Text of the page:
Riding Pacifico Mountain to Chilao gets reward status because it is no starting point for a ride.
Just a six miles east off of Mill Creek Summit, Pacifico Mountain is a destination for bikers, hikers and campers sitting at 7,124 feet above sea level.
The view up top is worth taking an extra beat or two getting an amazing perspective of the many peaks of the San Gabriel Mountains as well as a glimpse of the Sierras to the north.
It is great is how you can make a neat little forty mile-ish loop that feels heartier than the stats tell you.
Coming back down to Pacifico Mountain Road is slightly technical, but turning east towards Chilao is a bunch of downhill that you’ve earned.
I’ve done this section many times, but there was a couple of big differences.
For the first time, I didn’t have to dismount on Pacifico Mountain Road as many times downed trees and falling debris would force some dismounts.
Towards the end of the road, I spotted a bulldozer that graded the road out to the best conditions I had seen this section so far.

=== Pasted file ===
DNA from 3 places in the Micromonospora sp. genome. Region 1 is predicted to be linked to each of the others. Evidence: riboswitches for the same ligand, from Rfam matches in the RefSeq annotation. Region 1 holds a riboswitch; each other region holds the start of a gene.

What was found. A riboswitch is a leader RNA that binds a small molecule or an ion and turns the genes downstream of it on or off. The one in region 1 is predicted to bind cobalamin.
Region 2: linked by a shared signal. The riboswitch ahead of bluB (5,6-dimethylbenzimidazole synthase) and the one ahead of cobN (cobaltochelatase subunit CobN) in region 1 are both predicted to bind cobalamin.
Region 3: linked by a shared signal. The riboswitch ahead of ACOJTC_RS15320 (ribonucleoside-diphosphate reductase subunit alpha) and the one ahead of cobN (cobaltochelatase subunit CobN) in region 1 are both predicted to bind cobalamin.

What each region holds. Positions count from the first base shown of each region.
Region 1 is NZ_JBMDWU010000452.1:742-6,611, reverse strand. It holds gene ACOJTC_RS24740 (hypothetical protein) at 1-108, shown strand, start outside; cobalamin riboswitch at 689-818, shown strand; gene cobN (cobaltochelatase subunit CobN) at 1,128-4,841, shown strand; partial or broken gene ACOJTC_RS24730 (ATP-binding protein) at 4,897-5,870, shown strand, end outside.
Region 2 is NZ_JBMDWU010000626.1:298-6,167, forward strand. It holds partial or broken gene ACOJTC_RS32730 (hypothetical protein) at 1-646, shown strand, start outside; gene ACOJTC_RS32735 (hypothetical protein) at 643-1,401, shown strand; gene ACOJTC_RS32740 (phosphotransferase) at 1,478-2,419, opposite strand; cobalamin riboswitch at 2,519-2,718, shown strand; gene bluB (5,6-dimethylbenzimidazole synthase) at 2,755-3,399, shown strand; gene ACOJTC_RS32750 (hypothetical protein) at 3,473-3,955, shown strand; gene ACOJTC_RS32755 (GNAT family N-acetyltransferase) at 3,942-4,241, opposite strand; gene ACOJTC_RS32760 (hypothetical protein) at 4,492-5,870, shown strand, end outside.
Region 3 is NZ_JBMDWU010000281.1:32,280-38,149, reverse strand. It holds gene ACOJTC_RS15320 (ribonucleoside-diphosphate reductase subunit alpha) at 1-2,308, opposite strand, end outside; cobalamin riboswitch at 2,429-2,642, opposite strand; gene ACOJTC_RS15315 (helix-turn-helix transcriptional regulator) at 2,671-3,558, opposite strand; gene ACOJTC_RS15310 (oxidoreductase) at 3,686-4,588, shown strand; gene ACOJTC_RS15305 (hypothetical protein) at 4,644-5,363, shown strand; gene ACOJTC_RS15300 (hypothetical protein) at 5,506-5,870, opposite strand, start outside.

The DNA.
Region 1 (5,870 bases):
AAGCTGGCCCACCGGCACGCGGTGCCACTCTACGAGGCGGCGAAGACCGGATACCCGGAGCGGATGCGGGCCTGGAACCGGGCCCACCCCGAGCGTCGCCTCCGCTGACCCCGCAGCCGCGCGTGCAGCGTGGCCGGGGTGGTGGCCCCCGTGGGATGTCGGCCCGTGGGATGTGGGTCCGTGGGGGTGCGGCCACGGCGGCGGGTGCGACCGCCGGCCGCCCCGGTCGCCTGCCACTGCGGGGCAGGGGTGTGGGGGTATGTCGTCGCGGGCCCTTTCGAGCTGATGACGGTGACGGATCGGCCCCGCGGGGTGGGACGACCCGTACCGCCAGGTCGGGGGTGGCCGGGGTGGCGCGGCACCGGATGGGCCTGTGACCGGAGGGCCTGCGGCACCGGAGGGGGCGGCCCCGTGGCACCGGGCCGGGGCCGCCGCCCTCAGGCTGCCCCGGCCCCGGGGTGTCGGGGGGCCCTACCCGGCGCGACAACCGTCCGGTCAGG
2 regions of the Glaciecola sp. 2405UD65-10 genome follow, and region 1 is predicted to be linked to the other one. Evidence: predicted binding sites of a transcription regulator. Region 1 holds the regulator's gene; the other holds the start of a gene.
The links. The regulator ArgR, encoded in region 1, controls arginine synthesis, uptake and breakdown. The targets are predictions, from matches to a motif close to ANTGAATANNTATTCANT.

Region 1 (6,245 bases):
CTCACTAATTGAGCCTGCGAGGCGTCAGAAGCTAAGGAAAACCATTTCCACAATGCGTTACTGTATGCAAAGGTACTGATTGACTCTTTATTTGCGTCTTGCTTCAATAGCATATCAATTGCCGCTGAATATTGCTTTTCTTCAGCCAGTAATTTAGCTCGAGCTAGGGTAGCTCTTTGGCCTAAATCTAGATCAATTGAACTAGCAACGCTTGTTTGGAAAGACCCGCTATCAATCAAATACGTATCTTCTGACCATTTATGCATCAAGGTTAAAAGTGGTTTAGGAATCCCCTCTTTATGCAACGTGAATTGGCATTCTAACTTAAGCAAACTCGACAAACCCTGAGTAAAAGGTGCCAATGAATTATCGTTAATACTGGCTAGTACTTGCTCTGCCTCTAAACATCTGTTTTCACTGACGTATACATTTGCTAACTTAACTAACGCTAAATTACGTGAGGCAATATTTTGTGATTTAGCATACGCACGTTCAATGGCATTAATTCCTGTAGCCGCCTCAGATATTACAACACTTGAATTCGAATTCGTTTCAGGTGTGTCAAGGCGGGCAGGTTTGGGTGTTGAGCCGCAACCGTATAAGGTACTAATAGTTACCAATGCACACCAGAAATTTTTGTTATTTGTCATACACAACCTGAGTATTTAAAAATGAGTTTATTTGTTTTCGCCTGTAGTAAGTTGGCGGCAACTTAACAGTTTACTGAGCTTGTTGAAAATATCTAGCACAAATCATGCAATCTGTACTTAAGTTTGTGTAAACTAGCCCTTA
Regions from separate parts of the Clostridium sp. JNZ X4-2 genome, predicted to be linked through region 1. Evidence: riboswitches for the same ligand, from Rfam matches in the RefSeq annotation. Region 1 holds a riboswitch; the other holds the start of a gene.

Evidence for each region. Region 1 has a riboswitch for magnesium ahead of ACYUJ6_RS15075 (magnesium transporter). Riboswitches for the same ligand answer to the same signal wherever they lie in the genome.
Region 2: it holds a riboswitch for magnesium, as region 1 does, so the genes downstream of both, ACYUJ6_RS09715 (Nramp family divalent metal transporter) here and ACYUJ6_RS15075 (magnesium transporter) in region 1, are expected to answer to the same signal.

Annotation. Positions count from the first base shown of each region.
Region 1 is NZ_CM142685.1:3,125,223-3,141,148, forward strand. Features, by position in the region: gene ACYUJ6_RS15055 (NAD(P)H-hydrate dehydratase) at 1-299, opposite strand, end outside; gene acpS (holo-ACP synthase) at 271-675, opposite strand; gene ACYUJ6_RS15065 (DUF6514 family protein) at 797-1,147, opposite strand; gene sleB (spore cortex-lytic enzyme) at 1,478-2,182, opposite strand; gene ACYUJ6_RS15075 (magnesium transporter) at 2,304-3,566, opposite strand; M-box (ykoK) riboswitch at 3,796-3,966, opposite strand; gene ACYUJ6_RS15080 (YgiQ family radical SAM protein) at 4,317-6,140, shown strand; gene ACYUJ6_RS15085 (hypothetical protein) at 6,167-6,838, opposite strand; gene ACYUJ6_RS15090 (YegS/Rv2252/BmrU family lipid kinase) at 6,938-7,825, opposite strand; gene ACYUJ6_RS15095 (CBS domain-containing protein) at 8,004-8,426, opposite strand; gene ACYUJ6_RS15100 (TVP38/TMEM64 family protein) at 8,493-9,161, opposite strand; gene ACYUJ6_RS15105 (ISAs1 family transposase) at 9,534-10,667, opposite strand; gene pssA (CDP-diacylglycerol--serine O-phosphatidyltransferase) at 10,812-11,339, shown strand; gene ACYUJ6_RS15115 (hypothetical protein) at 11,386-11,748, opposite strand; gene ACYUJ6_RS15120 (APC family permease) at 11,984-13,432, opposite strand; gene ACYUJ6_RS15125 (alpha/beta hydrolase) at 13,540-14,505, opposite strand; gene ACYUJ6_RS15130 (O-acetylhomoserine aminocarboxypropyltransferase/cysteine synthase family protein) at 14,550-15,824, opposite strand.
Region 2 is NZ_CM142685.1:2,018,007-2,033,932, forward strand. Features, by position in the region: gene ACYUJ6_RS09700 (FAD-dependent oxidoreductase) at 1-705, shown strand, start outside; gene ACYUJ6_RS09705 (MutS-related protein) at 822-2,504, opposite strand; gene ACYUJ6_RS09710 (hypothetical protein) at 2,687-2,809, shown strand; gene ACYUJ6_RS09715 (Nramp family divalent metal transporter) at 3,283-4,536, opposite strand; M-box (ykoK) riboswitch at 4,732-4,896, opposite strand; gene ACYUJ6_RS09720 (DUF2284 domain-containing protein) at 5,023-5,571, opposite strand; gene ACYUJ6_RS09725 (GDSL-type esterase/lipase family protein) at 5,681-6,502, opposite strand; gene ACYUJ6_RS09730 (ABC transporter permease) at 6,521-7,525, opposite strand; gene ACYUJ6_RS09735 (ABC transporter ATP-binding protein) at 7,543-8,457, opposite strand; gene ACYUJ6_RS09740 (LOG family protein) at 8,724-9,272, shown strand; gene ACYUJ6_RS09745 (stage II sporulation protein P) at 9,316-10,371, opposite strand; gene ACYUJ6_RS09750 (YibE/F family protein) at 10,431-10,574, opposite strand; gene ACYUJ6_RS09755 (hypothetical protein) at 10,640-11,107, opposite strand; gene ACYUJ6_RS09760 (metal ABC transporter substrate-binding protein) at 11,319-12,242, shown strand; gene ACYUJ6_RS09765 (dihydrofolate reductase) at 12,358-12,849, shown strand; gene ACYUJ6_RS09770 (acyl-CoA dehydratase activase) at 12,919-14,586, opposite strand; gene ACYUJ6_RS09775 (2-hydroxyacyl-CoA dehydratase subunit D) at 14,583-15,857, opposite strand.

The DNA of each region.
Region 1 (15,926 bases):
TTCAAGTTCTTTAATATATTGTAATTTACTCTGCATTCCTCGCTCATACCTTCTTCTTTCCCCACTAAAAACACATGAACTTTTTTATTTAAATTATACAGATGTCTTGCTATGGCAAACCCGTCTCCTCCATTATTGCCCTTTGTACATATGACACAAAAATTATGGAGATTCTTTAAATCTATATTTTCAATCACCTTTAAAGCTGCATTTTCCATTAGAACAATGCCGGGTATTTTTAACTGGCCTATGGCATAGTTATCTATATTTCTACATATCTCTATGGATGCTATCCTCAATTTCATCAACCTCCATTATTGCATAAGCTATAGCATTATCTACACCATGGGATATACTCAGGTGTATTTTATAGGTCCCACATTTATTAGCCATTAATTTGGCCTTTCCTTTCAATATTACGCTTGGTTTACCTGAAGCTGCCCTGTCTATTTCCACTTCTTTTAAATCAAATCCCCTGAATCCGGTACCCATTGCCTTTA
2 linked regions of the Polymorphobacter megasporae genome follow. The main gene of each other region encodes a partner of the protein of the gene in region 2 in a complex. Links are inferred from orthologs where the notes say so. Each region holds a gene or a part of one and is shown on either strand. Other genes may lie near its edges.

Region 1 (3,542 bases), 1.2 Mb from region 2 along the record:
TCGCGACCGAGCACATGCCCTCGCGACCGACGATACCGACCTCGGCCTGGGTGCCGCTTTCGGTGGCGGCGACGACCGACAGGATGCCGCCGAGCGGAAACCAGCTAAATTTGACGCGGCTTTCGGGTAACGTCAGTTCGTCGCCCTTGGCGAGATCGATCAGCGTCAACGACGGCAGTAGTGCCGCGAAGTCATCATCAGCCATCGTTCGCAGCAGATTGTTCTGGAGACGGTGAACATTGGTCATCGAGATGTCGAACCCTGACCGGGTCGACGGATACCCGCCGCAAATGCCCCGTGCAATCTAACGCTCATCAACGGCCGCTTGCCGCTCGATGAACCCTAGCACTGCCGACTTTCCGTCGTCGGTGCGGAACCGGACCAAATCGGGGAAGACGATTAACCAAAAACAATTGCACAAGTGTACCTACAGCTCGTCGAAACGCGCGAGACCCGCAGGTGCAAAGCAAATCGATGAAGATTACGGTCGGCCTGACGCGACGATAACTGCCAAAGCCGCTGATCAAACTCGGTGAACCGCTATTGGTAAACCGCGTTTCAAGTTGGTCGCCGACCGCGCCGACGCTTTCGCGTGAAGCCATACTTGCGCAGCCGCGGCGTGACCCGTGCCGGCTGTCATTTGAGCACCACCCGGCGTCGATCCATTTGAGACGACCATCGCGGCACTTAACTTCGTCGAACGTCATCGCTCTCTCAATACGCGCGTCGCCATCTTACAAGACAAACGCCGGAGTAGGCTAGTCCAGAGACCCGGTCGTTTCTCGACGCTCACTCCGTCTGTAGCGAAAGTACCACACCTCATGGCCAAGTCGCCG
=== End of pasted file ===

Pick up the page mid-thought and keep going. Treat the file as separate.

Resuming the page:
This segment is only three miles until you bottom out at Adler Saddle.
You could head north to complete a counterclockwise loop of off Little Rock Truck Trail, but most continue ahead where you transition briefly onto pavement.
If you don’t pay attention to the dirt turnoff to Chilao, you’ll head further east on the other side of Newcomb’s Ranch and completely miss out on dirt while gaining a lot more climbing.
Instead, you’ll enjoy a cavalcade of gravel friendly rollers even though you might have some downed trees to avoid.
After the road bends, you get an introduction to some broken down asphalt before hitting better conditions right after the magical water fountain.
It’s only eight miles of your ride, but Pacifico Mountain to Chilao adds to the fulfillment of riding in the Angeles National Forest.